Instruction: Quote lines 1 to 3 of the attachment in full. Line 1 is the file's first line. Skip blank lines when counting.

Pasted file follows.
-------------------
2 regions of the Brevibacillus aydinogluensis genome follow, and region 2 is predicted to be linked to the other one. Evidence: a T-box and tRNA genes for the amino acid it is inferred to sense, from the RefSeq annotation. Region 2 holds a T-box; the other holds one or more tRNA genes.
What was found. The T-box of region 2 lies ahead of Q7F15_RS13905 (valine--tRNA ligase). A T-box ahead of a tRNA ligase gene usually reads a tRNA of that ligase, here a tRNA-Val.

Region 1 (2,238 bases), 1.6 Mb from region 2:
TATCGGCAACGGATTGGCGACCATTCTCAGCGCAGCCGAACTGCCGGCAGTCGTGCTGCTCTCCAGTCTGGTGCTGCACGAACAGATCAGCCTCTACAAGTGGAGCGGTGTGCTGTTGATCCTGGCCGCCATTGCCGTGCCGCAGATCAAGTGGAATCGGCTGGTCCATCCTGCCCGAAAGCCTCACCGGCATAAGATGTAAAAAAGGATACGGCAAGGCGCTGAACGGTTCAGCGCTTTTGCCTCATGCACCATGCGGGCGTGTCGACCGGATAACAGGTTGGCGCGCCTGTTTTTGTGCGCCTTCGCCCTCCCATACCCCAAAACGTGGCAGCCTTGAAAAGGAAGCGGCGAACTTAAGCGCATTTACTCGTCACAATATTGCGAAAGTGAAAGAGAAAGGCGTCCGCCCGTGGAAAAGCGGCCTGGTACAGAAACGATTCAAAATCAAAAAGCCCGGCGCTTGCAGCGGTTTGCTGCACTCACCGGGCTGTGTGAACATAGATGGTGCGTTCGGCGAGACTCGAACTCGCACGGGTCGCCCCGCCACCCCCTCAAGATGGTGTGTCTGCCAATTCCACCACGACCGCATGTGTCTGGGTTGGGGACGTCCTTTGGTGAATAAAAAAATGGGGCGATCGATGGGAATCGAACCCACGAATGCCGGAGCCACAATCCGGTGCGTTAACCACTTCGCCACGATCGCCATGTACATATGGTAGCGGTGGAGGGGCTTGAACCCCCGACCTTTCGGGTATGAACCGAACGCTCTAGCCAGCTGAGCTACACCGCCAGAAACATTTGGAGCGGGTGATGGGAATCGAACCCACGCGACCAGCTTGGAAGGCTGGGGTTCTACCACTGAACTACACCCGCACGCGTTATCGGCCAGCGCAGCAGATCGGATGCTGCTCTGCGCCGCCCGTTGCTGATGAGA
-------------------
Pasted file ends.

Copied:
2 regions of the Brevibacillus aydinogluensis genome follow, and region 2 is predicted to be linked to the other one. Evidence: a T-box and tRNA genes for the amino acid it is inferred to sense, from the RefSeq annotation. Region 2 holds a T-box; the other holds one or more tRNA genes.
What was found. The T-box of region 2 lies ahead of Q7F15_RS13905 (valine--tRNA ligase). A T-box ahead of a tRNA ligase gene usually reads a tRNA of that ligase, here a tRNA-Val.

Region 1 (2,238 bases), 1.6 Mb from region 2: